Well, the end of the month dawned wet and blustery, plus I had to be at a client’s (end of the financial year, argh). I managed to take a couple of shots at lunchtime…
and most were just plain depressing. My daffodil-cuddling activities have been temporarily suspended due to work and the call of the taxman – hiss, boo – and they have suffered in the weather. I’m also just about to start dead-heading, as the first ones to flower are now going over.
But the subdued light today suited some of the tulips, which are just about to break.
These were in a pot a few years ago, and I shoved them in the ground even though I expected very little of them. They have flowered magnificently ever since, just to show me who knows best, plants or gardening books. Plants, every time.
Anticipating deteriorating weather, plus the call of HMRC, I took some photographs on the 29th to record some natural changes, and some changes I would like to make.
One of the latter changes is the old pigsty. It looks quite picturesque in the sun, with the magnolia resting artistically on its slate roof. It is, however, one of my urgent projects – it needs a really good clear out plus the removal of the biggest ants’ nest in Wales, possibly the world. The nest is in the most inaccessible place, and every year I think I’ve got it, but every year I am proven wrong. Somewhere in here are my windowsill boxes, which I usually use for my salad leaves. I couldn’t face getting them out last year, but this year I shall show no fear.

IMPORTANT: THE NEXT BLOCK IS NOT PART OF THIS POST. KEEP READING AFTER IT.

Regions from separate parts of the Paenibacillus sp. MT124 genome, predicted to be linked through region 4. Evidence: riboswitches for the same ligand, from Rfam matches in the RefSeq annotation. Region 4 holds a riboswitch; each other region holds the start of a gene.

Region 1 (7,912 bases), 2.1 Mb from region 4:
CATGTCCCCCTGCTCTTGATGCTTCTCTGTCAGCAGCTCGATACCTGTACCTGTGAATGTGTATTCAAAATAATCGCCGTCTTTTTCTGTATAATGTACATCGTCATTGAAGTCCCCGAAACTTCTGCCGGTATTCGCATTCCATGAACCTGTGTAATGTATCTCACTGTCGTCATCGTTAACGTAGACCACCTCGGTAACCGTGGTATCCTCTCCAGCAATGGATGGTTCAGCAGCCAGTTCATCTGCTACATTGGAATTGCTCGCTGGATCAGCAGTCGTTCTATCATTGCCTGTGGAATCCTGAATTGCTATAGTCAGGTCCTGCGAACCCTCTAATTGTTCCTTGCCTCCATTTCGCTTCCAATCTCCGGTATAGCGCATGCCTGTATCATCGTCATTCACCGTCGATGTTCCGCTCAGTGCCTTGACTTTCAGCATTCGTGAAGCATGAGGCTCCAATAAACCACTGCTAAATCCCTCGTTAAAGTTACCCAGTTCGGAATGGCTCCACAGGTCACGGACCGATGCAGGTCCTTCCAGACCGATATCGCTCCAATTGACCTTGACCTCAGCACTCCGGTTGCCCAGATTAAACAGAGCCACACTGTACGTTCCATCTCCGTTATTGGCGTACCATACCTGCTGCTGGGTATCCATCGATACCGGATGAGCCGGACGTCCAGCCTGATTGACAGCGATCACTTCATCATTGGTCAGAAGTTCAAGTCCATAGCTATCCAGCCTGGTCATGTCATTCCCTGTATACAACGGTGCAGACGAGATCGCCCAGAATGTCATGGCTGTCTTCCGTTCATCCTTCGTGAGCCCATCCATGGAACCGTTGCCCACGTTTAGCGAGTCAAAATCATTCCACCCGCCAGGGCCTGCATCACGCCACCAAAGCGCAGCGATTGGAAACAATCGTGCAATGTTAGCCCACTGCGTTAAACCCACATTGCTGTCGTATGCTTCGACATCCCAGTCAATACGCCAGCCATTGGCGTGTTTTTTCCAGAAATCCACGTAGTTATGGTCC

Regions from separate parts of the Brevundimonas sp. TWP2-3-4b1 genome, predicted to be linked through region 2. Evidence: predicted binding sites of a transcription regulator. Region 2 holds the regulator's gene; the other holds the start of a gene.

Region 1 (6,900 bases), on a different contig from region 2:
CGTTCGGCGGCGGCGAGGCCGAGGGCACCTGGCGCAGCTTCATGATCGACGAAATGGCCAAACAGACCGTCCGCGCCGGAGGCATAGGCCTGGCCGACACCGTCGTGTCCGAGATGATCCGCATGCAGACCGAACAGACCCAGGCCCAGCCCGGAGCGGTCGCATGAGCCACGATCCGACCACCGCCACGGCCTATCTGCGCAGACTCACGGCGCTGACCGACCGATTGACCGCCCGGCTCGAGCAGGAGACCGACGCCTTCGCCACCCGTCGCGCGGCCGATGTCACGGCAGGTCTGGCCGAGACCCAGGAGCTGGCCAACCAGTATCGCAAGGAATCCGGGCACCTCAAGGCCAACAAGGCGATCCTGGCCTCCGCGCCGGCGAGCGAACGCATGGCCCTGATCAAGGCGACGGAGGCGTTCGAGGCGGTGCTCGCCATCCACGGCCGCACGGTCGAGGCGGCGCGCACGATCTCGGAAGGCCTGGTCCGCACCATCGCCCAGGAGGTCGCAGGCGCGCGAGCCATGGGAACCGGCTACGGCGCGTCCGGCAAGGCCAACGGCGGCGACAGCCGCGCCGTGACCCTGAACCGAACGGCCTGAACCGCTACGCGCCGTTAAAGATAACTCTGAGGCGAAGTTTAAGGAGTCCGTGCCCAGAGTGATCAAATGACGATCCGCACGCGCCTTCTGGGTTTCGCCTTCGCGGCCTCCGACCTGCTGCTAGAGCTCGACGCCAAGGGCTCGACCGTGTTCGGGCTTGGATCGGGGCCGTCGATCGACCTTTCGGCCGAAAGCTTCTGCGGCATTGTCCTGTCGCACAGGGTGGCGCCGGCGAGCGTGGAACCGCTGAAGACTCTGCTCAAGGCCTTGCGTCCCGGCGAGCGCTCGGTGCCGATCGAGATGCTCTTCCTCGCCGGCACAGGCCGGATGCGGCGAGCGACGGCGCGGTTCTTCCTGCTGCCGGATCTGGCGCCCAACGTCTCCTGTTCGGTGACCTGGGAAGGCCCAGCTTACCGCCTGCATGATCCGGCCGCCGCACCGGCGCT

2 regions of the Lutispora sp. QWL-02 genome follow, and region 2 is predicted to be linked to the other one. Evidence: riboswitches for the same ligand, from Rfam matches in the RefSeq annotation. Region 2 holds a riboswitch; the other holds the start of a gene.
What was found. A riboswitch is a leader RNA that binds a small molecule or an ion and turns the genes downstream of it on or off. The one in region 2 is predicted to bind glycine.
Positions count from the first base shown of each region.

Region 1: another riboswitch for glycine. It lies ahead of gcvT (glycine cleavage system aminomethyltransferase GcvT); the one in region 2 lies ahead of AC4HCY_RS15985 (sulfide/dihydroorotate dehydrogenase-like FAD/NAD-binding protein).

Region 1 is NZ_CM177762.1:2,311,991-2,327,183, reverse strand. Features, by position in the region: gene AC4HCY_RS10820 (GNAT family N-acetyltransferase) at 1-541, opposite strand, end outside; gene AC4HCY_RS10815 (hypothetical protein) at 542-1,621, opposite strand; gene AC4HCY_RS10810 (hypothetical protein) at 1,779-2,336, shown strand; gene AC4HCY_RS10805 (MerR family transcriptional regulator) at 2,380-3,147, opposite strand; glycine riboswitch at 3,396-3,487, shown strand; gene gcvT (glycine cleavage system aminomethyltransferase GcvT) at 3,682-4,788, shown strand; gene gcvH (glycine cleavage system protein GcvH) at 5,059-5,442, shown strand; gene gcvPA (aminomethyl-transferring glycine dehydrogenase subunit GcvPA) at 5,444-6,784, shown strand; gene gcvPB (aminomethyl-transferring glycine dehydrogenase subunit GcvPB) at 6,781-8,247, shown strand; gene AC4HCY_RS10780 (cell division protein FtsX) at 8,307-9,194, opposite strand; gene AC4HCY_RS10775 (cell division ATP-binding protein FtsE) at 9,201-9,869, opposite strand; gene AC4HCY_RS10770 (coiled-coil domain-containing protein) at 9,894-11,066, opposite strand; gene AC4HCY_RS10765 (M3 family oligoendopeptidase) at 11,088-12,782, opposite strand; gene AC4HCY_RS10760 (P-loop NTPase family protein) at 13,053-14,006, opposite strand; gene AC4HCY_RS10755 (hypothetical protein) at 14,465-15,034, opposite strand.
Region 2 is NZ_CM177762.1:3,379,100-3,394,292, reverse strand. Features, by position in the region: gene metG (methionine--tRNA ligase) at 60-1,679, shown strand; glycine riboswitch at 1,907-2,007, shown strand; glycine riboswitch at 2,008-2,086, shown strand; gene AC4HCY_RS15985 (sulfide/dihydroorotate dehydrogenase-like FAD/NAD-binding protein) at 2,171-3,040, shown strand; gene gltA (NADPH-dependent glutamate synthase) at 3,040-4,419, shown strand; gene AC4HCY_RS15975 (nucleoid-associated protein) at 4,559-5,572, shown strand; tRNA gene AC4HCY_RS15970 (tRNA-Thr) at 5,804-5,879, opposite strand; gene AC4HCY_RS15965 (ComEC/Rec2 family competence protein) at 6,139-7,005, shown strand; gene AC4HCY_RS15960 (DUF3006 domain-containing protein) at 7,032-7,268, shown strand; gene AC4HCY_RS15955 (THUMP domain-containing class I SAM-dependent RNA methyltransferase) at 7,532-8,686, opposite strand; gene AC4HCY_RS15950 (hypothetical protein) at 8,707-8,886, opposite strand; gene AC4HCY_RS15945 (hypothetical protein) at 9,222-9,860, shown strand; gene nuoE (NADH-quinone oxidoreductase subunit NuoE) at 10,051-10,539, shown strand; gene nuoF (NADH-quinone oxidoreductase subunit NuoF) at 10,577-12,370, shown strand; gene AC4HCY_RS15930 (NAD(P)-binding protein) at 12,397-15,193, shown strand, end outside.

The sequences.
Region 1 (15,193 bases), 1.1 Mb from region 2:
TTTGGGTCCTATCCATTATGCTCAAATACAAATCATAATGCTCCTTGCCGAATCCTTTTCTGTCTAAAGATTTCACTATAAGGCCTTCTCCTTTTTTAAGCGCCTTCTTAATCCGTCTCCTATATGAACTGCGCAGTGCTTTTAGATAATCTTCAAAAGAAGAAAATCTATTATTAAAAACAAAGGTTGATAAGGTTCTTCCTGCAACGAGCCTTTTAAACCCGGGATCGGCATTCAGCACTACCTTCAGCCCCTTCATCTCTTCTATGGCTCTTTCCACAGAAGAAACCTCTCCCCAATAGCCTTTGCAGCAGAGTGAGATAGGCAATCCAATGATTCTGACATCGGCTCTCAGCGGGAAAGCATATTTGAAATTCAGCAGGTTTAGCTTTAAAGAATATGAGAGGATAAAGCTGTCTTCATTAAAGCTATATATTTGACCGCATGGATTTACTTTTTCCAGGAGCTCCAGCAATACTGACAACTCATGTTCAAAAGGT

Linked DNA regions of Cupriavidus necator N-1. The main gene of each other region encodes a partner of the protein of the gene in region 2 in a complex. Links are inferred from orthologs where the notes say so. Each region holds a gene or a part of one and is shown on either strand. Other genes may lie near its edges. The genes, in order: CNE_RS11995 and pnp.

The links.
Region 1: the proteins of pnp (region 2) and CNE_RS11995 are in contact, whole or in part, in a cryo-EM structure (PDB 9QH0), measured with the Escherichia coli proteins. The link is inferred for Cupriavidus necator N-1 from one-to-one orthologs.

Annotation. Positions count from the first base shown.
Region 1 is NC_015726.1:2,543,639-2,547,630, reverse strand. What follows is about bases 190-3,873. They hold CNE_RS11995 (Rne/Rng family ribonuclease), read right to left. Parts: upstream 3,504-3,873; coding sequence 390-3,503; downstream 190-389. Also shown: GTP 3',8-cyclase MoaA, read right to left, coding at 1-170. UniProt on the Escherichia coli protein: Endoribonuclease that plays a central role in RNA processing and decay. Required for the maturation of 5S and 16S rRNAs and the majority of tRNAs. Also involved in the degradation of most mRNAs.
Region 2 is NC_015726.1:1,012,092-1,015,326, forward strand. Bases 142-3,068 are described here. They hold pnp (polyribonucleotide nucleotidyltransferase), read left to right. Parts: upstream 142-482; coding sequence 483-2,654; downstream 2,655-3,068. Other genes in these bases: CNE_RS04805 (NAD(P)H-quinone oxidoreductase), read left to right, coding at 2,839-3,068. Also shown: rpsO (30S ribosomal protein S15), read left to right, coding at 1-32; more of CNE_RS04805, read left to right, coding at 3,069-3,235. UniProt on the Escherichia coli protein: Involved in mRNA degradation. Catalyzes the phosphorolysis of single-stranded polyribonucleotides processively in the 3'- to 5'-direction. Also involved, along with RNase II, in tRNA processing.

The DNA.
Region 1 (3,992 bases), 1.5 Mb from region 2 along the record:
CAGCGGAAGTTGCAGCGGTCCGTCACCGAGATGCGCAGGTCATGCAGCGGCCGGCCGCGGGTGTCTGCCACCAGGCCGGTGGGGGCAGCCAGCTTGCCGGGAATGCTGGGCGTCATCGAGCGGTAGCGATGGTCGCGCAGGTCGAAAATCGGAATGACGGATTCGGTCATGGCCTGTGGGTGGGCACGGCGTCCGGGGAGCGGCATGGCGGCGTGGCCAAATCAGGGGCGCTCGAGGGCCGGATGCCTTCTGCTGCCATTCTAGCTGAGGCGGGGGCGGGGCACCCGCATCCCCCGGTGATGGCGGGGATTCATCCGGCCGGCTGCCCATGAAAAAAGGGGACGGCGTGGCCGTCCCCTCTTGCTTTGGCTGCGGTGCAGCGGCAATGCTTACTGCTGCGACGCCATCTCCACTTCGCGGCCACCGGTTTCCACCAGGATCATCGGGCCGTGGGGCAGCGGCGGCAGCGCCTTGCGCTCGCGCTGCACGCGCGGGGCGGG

There are a lot of changes in the garden. I don’t know why this should surprise me, given that my garden is particularly good in spring, but every year the pace of growth blows me away. The Solomon’s Seal is just coming up – I do get sawfly, but they usually take some time to find my patch – and the Forsythia above it is now all bright yellow flowers instead of brown branches. The nearby paeonies – old-fashioned, single-flowered P. officinalis – are also zooming upwards.
There are more and more flowers in the meadow, and this year the anemones have finally begun to spread markedly:
The same is true of other flowers, especially the primroses. It’s such a shame when they fade, but they are a wonderful vindication of my meadow policy. You can see quite clearly where the windbreak usually goes around the veg patch: inside, the grass is mowed, and there are few primroses even though we haven’t started mowing yet; outside, no mowing until the Great September Strim – and it’s almost covered.
Even though the classic yellow primroses are increasing much more than those in pink and crimson, there are still some of the other colours, and some clumps that are mixed. Some are even almost terracotta. Gorgeous…
I’ve seen some oxlips coming up, but the cowslips are always later. I’ve got some weird hybrids among them – for the past few years, there’s been one scarlet flower. I must remember to keep an eye out for it!